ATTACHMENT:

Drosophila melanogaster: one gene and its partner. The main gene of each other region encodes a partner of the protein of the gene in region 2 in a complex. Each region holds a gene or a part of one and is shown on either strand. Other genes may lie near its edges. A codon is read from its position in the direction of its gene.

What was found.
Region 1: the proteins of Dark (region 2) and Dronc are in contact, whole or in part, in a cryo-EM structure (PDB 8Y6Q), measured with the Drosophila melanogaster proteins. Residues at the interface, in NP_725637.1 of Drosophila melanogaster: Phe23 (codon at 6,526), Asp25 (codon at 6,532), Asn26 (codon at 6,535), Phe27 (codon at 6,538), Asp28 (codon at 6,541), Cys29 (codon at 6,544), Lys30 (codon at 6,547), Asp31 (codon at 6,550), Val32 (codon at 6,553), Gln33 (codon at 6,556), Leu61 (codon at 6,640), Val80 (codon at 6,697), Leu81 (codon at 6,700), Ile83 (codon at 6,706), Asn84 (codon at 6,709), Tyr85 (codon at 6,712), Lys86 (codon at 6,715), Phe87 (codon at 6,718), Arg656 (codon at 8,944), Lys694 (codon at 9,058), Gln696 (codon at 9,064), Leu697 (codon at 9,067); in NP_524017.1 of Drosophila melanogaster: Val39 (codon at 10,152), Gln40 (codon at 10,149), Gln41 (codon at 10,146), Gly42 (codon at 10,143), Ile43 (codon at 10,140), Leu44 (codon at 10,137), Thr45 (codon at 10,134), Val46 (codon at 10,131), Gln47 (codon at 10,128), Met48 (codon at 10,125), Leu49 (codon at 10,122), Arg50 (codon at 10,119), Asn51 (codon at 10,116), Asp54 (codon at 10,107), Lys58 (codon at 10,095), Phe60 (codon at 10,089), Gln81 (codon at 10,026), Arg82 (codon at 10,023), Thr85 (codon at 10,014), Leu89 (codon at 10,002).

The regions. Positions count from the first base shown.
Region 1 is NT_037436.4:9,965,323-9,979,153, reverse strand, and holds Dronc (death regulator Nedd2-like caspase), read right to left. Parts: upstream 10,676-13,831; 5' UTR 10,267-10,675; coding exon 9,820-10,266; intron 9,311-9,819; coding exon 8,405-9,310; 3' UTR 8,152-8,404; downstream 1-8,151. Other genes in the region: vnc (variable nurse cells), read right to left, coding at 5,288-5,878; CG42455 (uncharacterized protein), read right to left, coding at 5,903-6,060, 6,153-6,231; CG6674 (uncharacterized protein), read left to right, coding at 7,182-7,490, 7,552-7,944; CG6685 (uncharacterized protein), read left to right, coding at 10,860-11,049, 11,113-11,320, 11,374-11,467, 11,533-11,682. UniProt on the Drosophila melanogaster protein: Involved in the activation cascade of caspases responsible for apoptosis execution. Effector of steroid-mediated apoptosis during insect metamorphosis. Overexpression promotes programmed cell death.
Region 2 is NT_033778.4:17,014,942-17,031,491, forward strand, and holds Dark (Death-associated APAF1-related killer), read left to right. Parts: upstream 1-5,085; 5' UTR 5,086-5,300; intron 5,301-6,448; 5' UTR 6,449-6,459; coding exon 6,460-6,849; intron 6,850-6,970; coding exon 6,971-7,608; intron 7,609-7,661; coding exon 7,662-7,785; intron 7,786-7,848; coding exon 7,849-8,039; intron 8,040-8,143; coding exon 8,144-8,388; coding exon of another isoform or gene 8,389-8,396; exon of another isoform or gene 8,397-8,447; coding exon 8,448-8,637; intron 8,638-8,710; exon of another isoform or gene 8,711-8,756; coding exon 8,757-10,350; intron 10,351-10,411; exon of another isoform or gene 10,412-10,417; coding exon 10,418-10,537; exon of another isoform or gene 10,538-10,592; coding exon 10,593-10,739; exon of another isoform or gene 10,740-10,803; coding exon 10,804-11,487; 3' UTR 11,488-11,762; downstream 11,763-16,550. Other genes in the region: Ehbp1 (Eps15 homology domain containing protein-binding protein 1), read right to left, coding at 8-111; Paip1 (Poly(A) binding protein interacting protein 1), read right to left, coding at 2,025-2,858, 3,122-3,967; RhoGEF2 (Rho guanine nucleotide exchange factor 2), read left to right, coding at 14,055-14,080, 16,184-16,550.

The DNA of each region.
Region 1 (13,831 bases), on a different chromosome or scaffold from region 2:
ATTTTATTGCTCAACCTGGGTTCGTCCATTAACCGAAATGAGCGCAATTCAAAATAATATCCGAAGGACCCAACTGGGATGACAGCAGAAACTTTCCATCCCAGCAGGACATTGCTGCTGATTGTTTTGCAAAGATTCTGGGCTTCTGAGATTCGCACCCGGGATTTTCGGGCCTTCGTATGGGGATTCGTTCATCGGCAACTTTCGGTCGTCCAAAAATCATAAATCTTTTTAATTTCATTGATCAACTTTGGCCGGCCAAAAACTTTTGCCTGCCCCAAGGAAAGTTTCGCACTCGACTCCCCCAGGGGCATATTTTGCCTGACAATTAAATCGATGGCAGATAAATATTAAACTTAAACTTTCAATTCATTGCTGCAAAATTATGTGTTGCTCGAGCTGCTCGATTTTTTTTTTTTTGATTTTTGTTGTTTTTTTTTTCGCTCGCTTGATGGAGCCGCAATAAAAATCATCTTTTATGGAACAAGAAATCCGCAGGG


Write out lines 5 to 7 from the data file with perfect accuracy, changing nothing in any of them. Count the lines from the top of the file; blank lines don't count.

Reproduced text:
Region 1 is NT_037436.4:9,965,323-9,979,153, reverse strand, and holds Dronc (death regulator Nedd2-like caspase), read right to left. Parts: upstream 10,676-13,831; 5' UTR 10,267-10,675; coding exon 9,820-10,266; intron 9,311-9,819; coding exon 8,405-9,310; 3' UTR 8,152-8,404; downstream 1-8,151. Other genes in the region: vnc (variable nurse cells), read right to left, coding at 5,288-5,878; CG42455 (uncharacterized protein), read right to left, coding at 5,903-6,060, 6,153-6,231; CG6674 (uncharacterized protein), read left to right, coding at 7,182-7,490, 7,552-7,944; CG6685 (uncharacterized protein), read left to right, coding at 10,860-11,049, 11,113-11,320, 11,374-11,467, 11,533-11,682. UniProt on the Drosophila melanogaster protein: Involved in the activation cascade of caspases responsible for apoptosis execution. Effector of steroid-mediated apoptosis during insect metamorphosis. Overexpression promotes programmed cell death.
Region 2 is NT_033778.4:17,014,942-17,031,491, forward strand, and holds Dark (Death-associated APAF1-related killer), read left to right. Parts: upstream 1-5,085; 5' UTR 5,086-5,300; intron 5,301-6,448; 5' UTR 6,449-6,459; coding exon 6,460-6,849; intron 6,850-6,970; coding exon 6,971-7,608; intron 7,609-7,661; coding exon 7,662-7,785; intron 7,786-7,848; coding exon 7,849-8,039; intron 8,040-8,143; coding exon 8,144-8,388; coding exon of another isoform or gene 8,389-8,396; exon of another isoform or gene 8,397-8,447; coding exon 8,448-8,637; intron 8,638-8,710; exon of another isoform or gene 8,711-8,756; coding exon 8,757-10,350; intron 10,351-10,411; exon of another isoform or gene 10,412-10,417; coding exon 10,418-10,537; exon of another isoform or gene 10,538-10,592; coding exon 10,593-10,739; exon of another isoform or gene 10,740-10,803; coding exon 10,804-11,487; 3' UTR 11,488-11,762; downstream 11,763-16,550. Other genes in the region: Ehbp1 (Eps15 homology domain containing protein-binding protein 1), read right to left, coding at 8-111; Paip1 (Poly(A) binding protein interacting protein 1), read right to left, coding at 2,025-2,858, 3,122-3,967; RhoGEF2 (Rho guanine nucleotide exchange factor 2), read left to right, coding at 14,055-14,080, 16,184-16,550.

The DNA of each region.